This week, the news broke about a vocally pro-gun mom who was accidentally shot by her 4-year-old son. It is axiomatic that, in today’s American society, for the next two weeks, the Internet will be alive with horrible cruelty towards her (the worse because she survived). All I can think of is that hospital room somewhere, filled with those heartsick for the recovery of their mom, their wife, their daughter.
Friday, her family publicly stated that the incident does nothing to change her stance on guns; I imagine that will be a source of much scathing derision as well. All I can do is remember bad things in my life that were partly or wholly my own fault, few of which occasioned a wholesale abandonment of my worldview.
Does my compassion means I am pro-gun myself? On the contrary. But if our sympathy’s reach is so short that it encompasses only our friends, then what good is it?
Compassion is not agreement
It happens that there is much about this woman I don’t agree with.
- I don’t agree that owning a gun would make me safer. I’ve never had an experience where I wished guns were involved; I’ve had several where I was grateful they weren’t. But nothing about that prevents me from understanding the opposite perspective.
- I don’t agree with the tone of her past published remarks on Facebook. Some of them, to my ear, sound sneering, condescending, mocking. But nothing about that makes me want to abandon my core values and retaliate in kind.
I cannot help thinking, what if our situations were reversed?
Bad things happen
Something bad happened to her because of what she believes, but bad things can also happen to me because of what I believe. There are situations in which I could become the poster boy for those who want to mock the “stupidity” in failing to own a gun. In a worst case scenario, I could find myself powerless to protect innocent lives.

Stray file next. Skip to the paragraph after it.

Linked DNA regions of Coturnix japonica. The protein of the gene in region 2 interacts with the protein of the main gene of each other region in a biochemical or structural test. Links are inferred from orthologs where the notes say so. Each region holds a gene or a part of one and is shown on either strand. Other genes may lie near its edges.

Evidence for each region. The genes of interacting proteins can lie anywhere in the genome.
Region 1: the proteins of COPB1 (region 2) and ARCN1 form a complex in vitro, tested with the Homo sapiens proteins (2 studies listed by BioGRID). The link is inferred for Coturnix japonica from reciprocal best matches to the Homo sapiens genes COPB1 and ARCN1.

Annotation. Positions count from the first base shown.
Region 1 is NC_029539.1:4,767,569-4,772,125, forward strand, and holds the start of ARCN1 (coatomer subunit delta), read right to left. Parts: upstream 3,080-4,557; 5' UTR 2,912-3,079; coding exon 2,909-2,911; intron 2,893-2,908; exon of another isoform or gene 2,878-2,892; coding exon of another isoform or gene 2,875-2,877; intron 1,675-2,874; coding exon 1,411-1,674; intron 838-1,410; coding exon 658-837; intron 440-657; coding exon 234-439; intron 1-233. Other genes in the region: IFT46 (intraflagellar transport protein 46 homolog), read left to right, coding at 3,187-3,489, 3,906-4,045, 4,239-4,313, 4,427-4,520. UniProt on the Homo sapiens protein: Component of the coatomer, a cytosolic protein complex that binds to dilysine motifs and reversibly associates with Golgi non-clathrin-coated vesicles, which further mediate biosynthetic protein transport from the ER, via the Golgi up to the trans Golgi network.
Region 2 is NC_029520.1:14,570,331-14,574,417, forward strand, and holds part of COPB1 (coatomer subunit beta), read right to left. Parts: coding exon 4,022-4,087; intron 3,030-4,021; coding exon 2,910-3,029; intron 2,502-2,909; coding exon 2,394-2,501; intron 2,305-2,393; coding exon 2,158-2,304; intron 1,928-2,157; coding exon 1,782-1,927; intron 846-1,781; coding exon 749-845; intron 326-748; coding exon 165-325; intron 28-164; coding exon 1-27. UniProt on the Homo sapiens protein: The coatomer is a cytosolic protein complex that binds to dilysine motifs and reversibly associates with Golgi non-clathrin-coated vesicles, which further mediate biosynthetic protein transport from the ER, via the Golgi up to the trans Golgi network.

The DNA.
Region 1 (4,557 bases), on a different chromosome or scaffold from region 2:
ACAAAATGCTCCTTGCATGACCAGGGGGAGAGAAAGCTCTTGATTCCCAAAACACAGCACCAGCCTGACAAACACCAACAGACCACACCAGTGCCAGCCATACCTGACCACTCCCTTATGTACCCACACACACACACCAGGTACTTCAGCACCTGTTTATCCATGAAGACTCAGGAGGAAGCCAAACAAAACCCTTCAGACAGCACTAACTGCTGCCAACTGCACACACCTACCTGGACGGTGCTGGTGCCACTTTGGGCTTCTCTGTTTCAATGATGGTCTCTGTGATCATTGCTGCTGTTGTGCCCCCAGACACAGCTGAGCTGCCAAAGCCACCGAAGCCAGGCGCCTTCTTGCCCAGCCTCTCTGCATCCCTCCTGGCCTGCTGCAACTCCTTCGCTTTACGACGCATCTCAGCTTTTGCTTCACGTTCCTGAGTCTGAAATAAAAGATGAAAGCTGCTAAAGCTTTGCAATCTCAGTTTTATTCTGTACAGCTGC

None of that, if it happened to me, would make me go out and buy a gun. Life is a gamble, and everyone still loses sometimes. I have educated myself as best I can, and of the various imperfect options, I have chosen one that I can live with. Pro-gun Christians argue that scripture permits self-defense, but at the very least, it runs wildly contrary to the example of Christ, which we are repeatedly urged to follow:
- Very truly I tell you, whoever believes in me will do the works I have been doing.
- I have set you an example that you should do as I have done for you.
- Whoever claims to live in him must live as Jesus did.
I would hope that, come the worst, people who disagree with me would understand that I lived my life as I did out of sincere conviction and accepted the consequences of my choices, just as Christ accepted the consequences of his and as, I’m sure, this mom accepts the consequences of hers.
No place for ungrace
People go skydiving and break a leg. People go swimming in the ocean and get stung by jellyfish. People cross streets and get hit by cars. We make choices every day and those choices sometimes go horribly wrong.
If we will not show compassion and grace in those moments, who are we? There is no part of your being at fault excuses me from my humanity. No good ever came of gloating or bullying. The Bible teaches, “Do unto others as you would have done to you.”
Which of us, in our darkest hour, beset by tragedy of our own making, would have others come around us in scathing condemnation and judgment? Be kind. Be loving. Be Christlike.